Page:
The Security of Online Game Management Services
Today, I was asked to give my opinion and technical know-how on Steam.
My 15-year-old is quite the computer lover. Among other things, enjoys playing some games on “Steam” (owned by ‘Valve’), and talking to a couple friends via Steam’s server.
My wife is very concerned about our home computer’s security, specifically that outside parties can hack into our computer via Steam. Are her concerns legitimate?
What follows will possibly be overly complicated, but should give you a general concept into what can and cannot happen via Steam or any other legitimate (EA/Origin, Impulse) online game management service.
Steam functions primarily as a storefront and product licensing operation, with downloadable content (games) which can be managed by the user, and have a social network of friends.
From the licensing perspective, purchases are for the lifetime of the user. As in, what you buy in Steam, you own. Forever. And it’s not tied to your one computer. You get a new computer, you can install the Steam client, and get all of your games back, and, with some newer games, saves from those games. The downside is, if you have multiple users for that computer, who have different Steam accounts, they cannot play your already downloaded games unless they have purchased them for themselves.
The “social network” of Steam is limited, and can be completely ignored if you don’t want to deal with it.. It’s nice to have an achievement page (which is automatically generated with an account), and you can share that page via other social networking services (like Facebook), but it’s more for that personal “warm and fuzzy” feeling. You can add friends to a list, and chat with them, join games with them (depending on the game), and see what they’re playing. But overall, the social part of Steam is useless.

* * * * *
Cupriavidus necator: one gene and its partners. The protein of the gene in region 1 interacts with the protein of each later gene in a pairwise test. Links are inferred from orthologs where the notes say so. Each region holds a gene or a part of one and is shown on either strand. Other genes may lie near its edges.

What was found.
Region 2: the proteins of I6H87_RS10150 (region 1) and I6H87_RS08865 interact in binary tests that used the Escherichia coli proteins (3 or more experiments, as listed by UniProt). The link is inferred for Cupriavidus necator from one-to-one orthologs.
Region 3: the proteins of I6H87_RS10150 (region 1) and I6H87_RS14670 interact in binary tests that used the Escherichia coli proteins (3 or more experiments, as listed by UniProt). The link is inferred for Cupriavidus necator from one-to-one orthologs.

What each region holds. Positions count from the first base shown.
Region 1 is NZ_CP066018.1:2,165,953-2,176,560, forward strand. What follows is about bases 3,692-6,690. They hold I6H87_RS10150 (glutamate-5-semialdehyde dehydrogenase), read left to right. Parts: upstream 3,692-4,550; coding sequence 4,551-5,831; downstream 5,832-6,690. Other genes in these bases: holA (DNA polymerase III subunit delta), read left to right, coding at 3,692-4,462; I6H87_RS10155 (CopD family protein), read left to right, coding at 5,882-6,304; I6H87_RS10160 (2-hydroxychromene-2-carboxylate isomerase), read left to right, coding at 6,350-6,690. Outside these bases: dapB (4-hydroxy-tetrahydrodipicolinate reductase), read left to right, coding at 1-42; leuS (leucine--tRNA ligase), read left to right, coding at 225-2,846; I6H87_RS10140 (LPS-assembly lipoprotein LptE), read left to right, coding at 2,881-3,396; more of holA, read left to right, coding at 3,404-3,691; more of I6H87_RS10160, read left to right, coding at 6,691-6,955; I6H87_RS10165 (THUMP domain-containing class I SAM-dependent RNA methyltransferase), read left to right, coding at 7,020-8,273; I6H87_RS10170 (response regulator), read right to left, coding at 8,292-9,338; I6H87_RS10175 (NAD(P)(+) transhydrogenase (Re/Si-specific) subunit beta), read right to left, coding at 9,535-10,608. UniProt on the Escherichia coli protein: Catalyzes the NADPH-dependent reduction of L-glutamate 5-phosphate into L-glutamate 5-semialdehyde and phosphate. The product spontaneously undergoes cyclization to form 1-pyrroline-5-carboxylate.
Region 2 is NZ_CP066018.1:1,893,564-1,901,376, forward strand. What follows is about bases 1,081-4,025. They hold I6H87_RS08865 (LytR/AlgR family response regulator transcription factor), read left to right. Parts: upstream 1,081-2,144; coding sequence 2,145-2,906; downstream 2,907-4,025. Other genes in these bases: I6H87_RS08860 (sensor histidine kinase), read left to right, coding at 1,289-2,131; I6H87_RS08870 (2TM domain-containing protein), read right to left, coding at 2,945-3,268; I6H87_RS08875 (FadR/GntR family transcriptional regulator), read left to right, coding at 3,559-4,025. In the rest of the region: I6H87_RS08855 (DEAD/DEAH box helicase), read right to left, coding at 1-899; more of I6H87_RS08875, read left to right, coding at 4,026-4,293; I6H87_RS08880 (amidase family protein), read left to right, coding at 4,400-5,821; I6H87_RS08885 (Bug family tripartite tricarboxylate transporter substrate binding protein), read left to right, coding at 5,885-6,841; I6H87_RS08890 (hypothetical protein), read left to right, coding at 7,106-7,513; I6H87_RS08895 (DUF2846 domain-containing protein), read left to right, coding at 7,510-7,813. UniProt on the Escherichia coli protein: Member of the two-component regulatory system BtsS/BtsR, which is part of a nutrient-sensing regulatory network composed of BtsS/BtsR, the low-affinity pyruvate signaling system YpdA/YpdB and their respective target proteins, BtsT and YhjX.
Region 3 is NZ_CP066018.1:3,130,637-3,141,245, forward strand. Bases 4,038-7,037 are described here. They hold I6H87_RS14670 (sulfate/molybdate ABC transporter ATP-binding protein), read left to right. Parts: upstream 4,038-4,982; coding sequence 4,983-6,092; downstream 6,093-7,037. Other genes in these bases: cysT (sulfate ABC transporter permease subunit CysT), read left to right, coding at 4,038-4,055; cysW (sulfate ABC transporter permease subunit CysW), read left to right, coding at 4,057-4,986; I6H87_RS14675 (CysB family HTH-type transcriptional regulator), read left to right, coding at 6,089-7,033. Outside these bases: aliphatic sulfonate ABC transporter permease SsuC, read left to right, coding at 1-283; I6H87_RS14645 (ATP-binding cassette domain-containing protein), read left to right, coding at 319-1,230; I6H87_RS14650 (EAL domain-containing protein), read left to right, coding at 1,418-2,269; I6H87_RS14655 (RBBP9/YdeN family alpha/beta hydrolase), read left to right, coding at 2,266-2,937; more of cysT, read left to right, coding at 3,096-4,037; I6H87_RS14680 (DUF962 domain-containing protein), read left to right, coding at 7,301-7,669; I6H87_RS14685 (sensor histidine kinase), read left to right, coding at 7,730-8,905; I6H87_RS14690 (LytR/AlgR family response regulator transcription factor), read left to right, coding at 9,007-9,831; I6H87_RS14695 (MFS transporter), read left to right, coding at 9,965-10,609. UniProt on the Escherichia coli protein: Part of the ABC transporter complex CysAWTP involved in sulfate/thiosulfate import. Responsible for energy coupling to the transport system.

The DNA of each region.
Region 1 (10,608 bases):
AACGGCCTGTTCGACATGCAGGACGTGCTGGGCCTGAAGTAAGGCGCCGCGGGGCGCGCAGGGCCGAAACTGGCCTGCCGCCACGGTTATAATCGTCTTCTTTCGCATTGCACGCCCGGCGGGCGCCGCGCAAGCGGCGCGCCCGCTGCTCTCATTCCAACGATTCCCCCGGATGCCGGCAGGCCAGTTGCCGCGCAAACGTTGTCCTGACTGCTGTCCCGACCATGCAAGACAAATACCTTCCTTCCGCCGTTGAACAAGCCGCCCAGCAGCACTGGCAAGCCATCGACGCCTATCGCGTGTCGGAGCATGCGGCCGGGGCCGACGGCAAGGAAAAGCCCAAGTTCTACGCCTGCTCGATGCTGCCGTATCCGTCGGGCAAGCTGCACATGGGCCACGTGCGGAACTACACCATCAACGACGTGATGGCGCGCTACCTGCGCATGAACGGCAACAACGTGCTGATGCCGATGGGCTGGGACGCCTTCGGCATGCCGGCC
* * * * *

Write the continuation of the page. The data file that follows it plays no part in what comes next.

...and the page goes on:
In the face of malicious hackers, have a long, and complicated password. Uppercase and lowercase, and throw in a ! or any other special character to make it near impossible to guess, and take hours to brute force. Just in case, DO NOT ALLOW YOUR CREDIT/DEBIT CARD TO BE STORED ON THE ACCOUNT!
There are other measures you can use to protect your computer from the strange and wild Internet. One that I use is PeerBlock, which stops outside sources that even look shady from getting in (and likewise for things going out!). Additional lists of addresses can be added manually, or by importing a .p2p file (I find I-Blocklist is useful, as others have done the work already, in the case of the Steam blocklist). Some items are good (the Allow type) and some items are bad (the Deny type). Steam would be in the Allow, for me.
Within Steam, there are no Parental Controls. M rates games can be blocked only by the user account birth date. To help with this, there are other tools that can be used instead. Windows 7 has Applocker (tutorial), and a variety of other applications out there. I will not post any here, as many of them come with key logging functions, which I will NOT abide by.
Essentially, Steam is a safe application to be running. Don’t post anything you wouldn’t tell a stranger, and you’ll be fine.
As for Origin or Impulse, I haven’t had the pleasure (or displeasure) of working with those applications in many years (in the case of Impulse, never for Origin, though I’ve heard horror stories). I would guess something like Steam, and still apply the rules above to these as well.